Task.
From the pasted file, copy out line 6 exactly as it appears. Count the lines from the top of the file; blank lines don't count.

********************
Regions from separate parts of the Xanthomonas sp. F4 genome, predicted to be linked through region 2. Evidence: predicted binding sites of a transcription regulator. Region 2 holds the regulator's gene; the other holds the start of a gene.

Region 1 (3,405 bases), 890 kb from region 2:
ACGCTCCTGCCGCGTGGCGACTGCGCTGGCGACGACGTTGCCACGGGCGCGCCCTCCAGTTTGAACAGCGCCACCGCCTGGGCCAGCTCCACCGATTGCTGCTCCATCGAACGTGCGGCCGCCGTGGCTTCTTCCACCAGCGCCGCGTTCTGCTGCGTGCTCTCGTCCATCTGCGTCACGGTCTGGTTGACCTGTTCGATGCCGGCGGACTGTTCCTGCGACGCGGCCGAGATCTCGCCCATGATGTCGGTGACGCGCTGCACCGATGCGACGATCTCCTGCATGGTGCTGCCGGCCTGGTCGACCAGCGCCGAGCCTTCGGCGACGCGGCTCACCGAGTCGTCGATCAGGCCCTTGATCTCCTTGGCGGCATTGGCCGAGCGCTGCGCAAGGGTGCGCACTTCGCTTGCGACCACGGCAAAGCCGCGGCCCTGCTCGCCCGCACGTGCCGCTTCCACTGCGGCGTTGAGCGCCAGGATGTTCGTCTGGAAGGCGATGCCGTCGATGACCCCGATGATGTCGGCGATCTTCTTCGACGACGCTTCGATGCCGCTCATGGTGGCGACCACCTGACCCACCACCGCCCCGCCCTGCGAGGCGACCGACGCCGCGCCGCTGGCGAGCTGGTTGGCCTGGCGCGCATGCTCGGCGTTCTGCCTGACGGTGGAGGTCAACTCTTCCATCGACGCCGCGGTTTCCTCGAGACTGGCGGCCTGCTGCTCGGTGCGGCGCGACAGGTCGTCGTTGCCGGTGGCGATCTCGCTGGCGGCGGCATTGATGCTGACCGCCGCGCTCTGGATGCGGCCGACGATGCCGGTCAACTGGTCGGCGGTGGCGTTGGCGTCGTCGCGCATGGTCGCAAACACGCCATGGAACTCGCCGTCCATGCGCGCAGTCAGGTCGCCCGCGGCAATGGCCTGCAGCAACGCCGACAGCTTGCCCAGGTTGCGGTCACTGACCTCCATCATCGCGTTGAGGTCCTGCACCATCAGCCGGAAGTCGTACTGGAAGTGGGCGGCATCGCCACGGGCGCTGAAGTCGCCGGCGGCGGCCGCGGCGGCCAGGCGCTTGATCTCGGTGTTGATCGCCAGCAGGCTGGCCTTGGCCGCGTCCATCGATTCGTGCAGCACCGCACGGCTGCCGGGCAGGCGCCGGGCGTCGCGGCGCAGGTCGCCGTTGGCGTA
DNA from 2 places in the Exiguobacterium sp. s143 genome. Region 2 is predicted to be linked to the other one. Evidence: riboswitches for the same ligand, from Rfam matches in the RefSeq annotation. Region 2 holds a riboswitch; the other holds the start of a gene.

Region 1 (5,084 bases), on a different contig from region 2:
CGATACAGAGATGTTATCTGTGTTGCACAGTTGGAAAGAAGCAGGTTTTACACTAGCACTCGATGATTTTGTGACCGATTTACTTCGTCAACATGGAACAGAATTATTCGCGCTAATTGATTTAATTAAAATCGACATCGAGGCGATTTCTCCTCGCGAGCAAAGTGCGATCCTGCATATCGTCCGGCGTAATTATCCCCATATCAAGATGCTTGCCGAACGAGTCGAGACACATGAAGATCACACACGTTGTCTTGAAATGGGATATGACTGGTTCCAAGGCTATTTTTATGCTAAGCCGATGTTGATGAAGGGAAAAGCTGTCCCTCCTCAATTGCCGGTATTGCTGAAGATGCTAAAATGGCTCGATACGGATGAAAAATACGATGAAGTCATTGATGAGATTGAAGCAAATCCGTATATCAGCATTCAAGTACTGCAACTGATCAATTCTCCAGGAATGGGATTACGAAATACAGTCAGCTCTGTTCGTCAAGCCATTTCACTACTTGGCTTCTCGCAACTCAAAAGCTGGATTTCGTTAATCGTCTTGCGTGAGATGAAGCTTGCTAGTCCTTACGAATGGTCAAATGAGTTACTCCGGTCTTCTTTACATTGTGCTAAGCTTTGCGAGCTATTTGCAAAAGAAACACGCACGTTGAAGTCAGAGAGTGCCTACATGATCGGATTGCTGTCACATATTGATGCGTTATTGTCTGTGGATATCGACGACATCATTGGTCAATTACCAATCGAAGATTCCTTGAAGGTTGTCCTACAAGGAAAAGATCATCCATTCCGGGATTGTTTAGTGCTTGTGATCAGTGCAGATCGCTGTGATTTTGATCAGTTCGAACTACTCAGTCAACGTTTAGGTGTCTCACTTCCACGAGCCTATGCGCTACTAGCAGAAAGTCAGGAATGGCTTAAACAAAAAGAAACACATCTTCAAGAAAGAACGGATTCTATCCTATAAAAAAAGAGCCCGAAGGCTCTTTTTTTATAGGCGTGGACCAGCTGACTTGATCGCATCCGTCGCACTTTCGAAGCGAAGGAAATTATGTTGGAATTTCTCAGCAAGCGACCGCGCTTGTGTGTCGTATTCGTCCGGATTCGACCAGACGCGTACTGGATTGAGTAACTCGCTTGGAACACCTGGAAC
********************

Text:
CGATACAGAGATGTTATCTGTGTTGCACAGTTGGAAAGAAGCAGGTTTTACACTAGCACTCGATGATTTTGTGACCGATTTACTTCGTCAACATGGAACAGAATTATTCGCGCTAATTGATTTAATTAAAATCGACATCGAGGCGATTTCTCCTCGCGAGCAAAGTGCGATCCTGCATATCGTCCGGCGTAATTATCCCCATATCAAGATGCTTGCCGAACGAGTCGAGACACATGAAGATCACACACGTTGTCTTGAAATGGGATATGACTGGTTCCAAGGCTATTTTTATGCTAAGCCGATGTTGATGAAGGGAAAAGCTGTCCCTCCTCAATTGCCGGTATTGCTGAAGATGCTAAAATGGCTCGATACGGATGAAAAATACGATGAAGTCATTGATGAGATTGAAGCAAATCCGTATATCAGCATTCAAGTACTGCAACTGATCAATTCTCCAGGAATGGGATTACGAAATACAGTCAGCTCTGTTCGTCAAGCCATTTCACTACTTGGCTTCTCGCAACTCAAAAGCTGGATTTCGTTAATCGTCTTGCGTGAGATGAAGCTTGCTAGTCCTTACGAATGGTCAAATGAGTTACTCCGGTCTTCTTTACATTGTGCTAAGCTTTGCGAGCTATTTGCAAAAGAAACACGCACGTTGAAGTCAGAGAGTGCCTACATGATCGGATTGCTGTCACATATTGATGCGTTATTGTCTGTGGATATCGACGACATCATTGGTCAATTACCAATCGAAGATTCCTTGAAGGTTGTCCTACAAGGAAAAGATCATCCATTCCGGGATTGTTTAGTGCTTGTGATCAGTGCAGATCGCTGTGATTTTGATCAGTTCGAACTACTCAGTCAACGTTTAGGTGTCTCACTTCCACGAGCCTATGCGCTACTAGCAGAAAGTCAGGAATGGCTTAAACAAAAAGAAACACATCTTCAAGAAAGAACGGATTCTATCCTATAAAAAAAGAGCCCGAAGGCTCTTTTTTTATAGGCGTGGACCAGCTGACTTGATCGCATCCGTCGCACTTTCGAAGCGAAGGAAATTATGTTGGAATTTCTCAGCAAGCGACCGCGCTTGTGTGTCGTATTCGTCCGGATTCGACCAGACGCGTACTGGATTGAGTAACTCGCTTGGAACACCTGGAAC